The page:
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First, I would like to thank Professor Krauchunas for giving me hope in Experimental I and Professor Mckenna for all of her help and energy during the initial stages of my thesis. Next, I have to thank Barbara for hunting down the published test, without her I would not have been able to begin my testing. Finally, I have to thank Professor Ossoff for her countless office visits...you must be sick of me!
I must also recognize the cooperation of the Superintendent, Principals, teachers, parents and students of the Whitman-Hanson Regional School District. Without their help I would not have been able to run my study. A special thanks goes to my mom for being so helpful when I worked in her classroom. Last, but certainly not least, I would like to thank the rest of my family and Shawn for all of their support and encouragement during this stressful time.
The current literature has shown that inclusive education is emerging in schools throughout the nation. The movement towards inclusive schooling is the latest controversy in an escalating debate focusing on the appropriate placement of students with special needs. This study focuses on the relationship between inclusion and the self-concept of preschoolers.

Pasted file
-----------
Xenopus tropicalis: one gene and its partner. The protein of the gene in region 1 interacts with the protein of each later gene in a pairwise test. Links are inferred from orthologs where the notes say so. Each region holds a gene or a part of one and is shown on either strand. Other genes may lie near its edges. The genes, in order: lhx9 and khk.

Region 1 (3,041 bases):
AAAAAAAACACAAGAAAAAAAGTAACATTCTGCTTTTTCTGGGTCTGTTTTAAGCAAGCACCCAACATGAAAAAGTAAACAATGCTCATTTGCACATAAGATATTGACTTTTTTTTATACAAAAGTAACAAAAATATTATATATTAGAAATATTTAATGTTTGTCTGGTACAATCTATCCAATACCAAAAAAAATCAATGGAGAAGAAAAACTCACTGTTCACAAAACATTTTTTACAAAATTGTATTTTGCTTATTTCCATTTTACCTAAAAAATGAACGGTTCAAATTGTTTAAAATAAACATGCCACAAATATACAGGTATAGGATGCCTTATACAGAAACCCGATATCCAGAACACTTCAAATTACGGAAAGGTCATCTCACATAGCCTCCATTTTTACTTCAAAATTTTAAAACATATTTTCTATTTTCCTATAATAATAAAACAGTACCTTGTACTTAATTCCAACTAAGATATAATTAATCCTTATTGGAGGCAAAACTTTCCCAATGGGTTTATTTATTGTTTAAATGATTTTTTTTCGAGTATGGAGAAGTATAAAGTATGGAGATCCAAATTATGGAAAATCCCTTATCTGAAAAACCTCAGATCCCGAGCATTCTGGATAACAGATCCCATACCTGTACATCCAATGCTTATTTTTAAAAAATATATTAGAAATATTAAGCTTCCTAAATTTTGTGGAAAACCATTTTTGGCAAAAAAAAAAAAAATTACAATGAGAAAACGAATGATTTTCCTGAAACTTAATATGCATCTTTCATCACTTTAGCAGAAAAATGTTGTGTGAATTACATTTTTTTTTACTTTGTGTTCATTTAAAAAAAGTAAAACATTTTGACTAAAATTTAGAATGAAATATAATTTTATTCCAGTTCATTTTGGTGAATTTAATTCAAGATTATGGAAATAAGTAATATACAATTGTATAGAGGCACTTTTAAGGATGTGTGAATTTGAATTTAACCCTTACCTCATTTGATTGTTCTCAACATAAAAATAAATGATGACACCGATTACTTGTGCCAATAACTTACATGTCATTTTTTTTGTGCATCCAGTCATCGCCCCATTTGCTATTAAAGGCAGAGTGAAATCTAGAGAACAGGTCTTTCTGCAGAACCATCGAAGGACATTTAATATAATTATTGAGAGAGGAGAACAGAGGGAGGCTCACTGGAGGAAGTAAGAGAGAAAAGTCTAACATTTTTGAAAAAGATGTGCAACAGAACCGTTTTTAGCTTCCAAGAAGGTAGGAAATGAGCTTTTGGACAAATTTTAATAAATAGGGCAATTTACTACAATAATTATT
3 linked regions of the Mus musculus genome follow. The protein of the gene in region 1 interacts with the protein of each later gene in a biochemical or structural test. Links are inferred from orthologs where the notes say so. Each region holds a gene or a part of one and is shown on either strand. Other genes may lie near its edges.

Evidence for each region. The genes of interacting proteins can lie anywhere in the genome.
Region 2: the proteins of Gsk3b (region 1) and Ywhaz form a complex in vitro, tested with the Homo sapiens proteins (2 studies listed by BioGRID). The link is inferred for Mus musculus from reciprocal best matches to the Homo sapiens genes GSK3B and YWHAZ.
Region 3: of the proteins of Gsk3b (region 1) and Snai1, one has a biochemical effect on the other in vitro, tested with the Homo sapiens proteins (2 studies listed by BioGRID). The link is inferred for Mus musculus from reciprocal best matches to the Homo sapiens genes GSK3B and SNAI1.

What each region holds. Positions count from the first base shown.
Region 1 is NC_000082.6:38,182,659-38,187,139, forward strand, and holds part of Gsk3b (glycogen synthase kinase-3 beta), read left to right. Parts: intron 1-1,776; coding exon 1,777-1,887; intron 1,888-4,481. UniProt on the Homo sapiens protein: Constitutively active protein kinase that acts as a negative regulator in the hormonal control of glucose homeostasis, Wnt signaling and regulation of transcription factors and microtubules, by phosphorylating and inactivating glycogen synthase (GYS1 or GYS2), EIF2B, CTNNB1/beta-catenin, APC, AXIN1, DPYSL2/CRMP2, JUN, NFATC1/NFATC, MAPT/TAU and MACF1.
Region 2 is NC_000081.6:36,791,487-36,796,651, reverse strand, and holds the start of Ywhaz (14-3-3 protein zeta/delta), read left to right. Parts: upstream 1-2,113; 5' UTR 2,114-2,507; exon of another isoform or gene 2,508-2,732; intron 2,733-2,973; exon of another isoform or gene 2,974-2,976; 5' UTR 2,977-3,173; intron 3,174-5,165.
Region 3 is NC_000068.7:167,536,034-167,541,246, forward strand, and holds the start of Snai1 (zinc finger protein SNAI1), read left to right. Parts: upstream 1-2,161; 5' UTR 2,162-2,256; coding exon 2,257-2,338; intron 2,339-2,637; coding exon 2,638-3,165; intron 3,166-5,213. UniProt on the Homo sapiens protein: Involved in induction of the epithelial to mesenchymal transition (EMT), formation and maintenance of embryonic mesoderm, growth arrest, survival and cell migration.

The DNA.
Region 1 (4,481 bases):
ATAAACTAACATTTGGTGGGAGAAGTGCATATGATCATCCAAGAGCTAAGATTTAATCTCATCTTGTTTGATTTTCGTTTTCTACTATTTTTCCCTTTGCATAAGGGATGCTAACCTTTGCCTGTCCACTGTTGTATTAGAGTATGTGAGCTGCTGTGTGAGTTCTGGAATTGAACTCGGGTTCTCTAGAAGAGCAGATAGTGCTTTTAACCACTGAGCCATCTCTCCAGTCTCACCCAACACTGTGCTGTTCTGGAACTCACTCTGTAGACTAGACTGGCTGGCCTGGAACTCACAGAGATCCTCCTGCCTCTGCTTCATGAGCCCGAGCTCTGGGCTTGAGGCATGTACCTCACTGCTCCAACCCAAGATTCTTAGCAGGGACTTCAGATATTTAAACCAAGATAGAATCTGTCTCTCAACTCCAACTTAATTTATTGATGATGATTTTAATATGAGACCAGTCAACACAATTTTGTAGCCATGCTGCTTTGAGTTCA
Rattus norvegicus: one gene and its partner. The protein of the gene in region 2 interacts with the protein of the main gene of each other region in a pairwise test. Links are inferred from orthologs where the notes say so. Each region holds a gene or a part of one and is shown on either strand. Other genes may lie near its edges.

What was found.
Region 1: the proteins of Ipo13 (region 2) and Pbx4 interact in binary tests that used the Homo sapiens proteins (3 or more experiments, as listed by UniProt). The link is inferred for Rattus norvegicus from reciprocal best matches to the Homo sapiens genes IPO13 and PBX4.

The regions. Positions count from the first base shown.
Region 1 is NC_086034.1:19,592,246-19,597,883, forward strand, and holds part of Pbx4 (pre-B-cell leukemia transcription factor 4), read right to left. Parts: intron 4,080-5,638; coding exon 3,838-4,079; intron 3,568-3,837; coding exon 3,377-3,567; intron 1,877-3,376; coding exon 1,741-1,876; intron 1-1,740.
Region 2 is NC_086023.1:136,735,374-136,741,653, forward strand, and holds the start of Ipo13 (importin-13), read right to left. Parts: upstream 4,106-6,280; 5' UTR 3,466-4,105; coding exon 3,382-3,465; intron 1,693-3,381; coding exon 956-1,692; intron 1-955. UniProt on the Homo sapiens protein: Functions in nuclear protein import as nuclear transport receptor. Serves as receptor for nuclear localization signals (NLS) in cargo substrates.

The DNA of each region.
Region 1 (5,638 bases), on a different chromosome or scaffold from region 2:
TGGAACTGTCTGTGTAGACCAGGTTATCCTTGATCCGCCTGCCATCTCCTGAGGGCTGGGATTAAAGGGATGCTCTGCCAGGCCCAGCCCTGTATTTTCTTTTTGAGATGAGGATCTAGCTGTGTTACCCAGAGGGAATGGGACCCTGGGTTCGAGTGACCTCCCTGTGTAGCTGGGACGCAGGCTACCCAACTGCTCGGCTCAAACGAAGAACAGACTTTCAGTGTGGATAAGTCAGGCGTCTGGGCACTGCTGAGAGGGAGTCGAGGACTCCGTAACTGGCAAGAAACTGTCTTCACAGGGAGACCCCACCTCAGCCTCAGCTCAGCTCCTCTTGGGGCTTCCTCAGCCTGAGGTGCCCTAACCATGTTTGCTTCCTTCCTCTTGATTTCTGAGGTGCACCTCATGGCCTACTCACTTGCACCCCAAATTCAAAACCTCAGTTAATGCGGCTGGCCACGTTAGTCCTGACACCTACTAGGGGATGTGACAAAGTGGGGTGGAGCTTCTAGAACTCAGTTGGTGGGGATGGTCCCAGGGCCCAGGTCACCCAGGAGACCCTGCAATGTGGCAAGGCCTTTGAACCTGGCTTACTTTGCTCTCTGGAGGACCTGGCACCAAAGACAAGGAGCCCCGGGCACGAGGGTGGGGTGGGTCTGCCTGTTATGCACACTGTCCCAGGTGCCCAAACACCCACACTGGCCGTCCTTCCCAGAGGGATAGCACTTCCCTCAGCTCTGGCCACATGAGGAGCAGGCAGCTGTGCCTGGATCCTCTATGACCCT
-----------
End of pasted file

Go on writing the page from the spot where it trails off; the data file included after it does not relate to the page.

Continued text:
In spite of all of the literature that has looked at the academic and social effects of integration, researchers have yet to acknowledge the effect inclusion has on the self-esteem of children. Inclusion is the placement of students with mild disabilities (learning disabilities, behavior disorders, or mental retardation) in regular education classrooms with their peers. The current pilot study investigated the effects of inclusion on the self-esteem of preschoolers. Cognitions and feelings about oneself appear to be key factors in the well-being and successful functioning of the individual. Therefore, how we view ourselves, and how we view the world around us are two of the most important factors in our development. Children’s self-
esteem is affected by how positively they are viewed by their peers, teachers, and parents. Because the literature has shown that high self-esteem is so beneficial throughout one's entire lifetime, it is logical that it would be essential to develop this positive sense of self early in childhood. It was hypothesized that, with an efficient program, a child's self-esteem, whether he or she is regular or special education, will increase throughout the preschool year.